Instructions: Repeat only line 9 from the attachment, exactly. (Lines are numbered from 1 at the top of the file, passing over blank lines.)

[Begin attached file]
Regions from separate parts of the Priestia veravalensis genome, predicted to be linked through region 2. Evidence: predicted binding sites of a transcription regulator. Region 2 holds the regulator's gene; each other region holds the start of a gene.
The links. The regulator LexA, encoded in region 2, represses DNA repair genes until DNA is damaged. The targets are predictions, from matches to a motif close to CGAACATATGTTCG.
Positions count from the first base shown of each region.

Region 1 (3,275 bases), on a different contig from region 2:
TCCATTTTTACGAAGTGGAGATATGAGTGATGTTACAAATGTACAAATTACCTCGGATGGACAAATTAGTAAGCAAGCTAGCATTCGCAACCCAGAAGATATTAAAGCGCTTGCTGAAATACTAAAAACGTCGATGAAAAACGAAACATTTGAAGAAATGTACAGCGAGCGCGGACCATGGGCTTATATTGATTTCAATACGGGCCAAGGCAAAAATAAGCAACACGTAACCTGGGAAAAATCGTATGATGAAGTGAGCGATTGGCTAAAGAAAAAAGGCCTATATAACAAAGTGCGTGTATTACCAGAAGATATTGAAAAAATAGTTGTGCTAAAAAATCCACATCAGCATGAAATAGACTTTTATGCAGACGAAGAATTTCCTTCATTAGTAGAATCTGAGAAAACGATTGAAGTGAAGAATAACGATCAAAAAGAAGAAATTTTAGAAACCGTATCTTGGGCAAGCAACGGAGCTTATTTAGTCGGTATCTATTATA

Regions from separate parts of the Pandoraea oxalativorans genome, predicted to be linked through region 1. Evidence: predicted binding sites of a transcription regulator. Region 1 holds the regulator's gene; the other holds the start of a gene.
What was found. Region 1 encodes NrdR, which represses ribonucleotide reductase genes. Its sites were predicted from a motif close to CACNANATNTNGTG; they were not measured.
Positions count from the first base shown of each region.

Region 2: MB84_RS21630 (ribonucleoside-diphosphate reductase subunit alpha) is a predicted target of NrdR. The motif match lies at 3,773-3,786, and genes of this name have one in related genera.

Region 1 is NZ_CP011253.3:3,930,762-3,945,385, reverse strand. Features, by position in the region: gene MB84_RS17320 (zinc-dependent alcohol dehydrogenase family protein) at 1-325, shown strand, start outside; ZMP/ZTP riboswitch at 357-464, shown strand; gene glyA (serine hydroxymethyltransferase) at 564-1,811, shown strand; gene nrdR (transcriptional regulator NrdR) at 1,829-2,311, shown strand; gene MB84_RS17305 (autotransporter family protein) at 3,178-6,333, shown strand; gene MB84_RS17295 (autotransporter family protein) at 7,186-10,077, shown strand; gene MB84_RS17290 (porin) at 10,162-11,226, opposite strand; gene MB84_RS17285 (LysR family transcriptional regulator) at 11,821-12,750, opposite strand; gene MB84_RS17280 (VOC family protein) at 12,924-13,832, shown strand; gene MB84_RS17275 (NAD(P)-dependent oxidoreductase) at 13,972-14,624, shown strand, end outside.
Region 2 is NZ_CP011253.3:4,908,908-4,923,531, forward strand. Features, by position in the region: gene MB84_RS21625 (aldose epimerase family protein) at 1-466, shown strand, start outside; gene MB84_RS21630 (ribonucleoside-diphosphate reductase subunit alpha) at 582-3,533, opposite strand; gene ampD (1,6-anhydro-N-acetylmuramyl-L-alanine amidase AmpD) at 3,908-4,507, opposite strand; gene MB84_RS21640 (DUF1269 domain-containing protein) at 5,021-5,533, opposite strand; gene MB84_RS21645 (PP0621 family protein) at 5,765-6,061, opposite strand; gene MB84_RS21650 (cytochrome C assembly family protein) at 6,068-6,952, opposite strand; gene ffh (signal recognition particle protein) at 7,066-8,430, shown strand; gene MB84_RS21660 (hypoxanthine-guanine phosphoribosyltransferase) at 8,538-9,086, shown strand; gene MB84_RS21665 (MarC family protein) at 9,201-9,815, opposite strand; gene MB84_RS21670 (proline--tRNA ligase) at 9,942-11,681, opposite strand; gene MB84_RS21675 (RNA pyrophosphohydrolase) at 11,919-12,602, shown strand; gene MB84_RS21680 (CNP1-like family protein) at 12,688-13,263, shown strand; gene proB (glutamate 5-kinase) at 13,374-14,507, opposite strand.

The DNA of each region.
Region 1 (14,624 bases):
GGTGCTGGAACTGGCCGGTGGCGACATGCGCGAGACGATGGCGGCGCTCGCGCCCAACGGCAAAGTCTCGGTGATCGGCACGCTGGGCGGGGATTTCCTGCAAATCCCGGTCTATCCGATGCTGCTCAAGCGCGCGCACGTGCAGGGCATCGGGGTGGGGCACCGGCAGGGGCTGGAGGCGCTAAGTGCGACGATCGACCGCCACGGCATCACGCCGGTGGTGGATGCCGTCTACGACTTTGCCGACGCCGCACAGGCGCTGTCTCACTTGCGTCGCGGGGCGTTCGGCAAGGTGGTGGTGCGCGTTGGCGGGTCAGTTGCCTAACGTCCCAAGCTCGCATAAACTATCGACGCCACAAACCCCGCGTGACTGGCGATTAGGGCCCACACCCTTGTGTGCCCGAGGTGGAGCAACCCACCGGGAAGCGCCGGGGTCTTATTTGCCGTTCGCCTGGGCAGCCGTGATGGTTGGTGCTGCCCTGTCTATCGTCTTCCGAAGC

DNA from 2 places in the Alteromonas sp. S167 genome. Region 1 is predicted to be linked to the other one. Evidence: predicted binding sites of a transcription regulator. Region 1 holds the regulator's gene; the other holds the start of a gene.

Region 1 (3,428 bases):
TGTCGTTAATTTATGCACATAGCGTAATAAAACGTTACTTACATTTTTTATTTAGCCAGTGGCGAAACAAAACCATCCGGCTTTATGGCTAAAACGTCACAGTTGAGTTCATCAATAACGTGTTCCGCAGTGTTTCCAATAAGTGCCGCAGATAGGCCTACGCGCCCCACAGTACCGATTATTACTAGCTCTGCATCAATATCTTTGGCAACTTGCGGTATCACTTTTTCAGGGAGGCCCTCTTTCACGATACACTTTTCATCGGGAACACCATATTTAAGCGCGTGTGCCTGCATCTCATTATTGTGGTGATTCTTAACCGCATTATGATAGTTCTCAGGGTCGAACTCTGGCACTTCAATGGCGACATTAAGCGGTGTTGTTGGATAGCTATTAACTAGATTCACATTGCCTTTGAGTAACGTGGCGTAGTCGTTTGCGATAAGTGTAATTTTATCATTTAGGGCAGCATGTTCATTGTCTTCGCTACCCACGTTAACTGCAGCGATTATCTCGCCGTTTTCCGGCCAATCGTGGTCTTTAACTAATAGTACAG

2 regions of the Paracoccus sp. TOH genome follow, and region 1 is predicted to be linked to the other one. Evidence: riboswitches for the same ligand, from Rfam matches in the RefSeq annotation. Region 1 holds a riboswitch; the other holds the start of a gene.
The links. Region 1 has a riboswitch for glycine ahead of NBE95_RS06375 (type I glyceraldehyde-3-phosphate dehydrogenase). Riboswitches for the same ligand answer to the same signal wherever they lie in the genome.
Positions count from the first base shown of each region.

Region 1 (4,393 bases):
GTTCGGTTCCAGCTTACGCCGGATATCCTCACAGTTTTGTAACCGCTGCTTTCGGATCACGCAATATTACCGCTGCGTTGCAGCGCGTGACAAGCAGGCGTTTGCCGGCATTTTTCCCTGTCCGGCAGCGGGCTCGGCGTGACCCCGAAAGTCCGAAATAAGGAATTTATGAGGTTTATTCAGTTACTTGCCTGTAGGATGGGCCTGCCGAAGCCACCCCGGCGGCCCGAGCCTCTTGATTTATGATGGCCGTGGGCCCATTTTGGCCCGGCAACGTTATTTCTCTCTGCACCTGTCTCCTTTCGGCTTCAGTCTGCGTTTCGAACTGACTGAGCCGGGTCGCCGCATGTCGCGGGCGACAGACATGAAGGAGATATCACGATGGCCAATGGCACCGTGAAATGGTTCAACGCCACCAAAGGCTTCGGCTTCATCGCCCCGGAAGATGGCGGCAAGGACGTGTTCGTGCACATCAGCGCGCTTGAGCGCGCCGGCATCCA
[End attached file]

Region 2: MB84_RS21630 (ribonucleoside-diphosphate reductase subunit alpha) is a predicted target of NrdR. The motif match lies at 3,773-3,786, and genes of this name have one in related genera.